This book was only published this year so is as new as one could expect, not that it matters considering the Titanic sunk 100 years ago, and it will appeal to a lot of readers out there. But for me I found the plot line too predictable and the ending (as so many of my recent books have done) was amateurish and unfulfilling, but that’s just me.

Doesn’t the author’s name seem like that you would expect in a spy novel?

Book Review; 101 Crimes of the Century

By Alan Whiticker

Now and again I have a need to read grisly books based on fact. No idea why, it’s not like it sates a deep dark desire I may harbour, or to give me ideas for my own havoc on the world but like a train wreck there is a part of our human psyche that needs to shocked, needs to witness repulsion, and most of all, needs to feel insecure.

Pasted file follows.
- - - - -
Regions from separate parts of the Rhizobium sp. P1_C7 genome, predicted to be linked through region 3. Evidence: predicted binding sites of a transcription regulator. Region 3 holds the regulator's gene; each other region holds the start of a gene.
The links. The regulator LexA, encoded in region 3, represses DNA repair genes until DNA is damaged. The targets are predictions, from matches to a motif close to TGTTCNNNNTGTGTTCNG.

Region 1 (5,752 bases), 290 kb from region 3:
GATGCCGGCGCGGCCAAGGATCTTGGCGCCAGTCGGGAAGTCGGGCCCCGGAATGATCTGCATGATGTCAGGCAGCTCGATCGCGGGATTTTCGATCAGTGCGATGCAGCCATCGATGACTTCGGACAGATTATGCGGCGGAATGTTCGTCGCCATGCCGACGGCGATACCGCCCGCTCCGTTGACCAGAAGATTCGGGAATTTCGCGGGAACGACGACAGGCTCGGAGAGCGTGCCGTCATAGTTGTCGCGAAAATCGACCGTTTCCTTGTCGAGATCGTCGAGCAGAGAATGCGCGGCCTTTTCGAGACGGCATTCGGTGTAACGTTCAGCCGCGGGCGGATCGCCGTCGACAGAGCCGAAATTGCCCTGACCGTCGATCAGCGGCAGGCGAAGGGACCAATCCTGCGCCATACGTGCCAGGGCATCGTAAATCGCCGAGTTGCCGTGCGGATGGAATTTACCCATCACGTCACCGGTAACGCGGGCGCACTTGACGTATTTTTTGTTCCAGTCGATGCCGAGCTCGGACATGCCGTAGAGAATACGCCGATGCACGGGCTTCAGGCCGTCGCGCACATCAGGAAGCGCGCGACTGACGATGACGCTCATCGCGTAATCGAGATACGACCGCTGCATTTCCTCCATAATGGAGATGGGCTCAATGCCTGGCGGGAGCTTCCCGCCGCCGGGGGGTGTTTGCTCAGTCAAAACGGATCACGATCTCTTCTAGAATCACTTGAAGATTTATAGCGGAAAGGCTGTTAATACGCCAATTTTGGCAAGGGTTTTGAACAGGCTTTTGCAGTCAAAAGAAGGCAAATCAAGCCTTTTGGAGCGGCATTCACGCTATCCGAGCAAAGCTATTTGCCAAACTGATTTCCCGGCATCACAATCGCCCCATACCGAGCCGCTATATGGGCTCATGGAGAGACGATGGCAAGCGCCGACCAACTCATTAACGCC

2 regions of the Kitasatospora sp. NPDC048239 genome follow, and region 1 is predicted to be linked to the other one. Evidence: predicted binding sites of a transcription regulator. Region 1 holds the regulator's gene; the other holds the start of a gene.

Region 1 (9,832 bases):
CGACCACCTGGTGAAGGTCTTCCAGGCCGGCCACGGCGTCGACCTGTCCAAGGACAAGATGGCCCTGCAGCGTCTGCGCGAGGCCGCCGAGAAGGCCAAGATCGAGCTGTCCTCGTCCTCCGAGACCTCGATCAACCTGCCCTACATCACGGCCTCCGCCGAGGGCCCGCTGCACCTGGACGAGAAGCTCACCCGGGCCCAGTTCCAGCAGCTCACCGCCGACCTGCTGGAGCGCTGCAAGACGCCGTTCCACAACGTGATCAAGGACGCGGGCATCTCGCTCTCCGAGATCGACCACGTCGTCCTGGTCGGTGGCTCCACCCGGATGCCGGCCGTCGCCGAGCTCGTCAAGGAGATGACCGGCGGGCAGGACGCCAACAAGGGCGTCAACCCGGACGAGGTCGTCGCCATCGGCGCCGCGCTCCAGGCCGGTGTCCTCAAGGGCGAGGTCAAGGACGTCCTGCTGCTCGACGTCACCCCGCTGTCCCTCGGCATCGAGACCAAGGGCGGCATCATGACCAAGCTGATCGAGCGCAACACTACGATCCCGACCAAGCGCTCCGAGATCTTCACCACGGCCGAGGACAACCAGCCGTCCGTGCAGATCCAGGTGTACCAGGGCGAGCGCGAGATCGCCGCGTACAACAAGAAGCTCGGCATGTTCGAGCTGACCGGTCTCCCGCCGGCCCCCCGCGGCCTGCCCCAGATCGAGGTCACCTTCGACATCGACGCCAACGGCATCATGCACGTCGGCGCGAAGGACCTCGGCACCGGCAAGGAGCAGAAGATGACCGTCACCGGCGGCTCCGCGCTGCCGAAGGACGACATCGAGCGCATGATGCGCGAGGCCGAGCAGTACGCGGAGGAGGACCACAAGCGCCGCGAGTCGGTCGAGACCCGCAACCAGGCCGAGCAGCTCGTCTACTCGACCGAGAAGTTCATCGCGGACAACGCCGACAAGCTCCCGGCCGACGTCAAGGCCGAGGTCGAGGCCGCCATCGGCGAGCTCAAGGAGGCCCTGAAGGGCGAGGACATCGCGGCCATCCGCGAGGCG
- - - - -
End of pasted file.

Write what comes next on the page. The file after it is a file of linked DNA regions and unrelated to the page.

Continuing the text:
This book did just that and did it very well. And further to that it does it in a way that you are not required to read through scores of forensic notes nor the drivel associated with psychologist and psychiatrist’s about why people do the unthinkable things that they do…and while it covers 101 actual crimes, each crime is well versed within a couple of pages each giving history, the crime itself, and sometimes aftermath.

Yep, if you want to be aware of some of the most horrific crimes in the last hundred years then this is a good place to start. It will never serve as a reference to a school project of uni degree but it will certainly give you a rundown on some of history’s more notorious criminals.

Read more…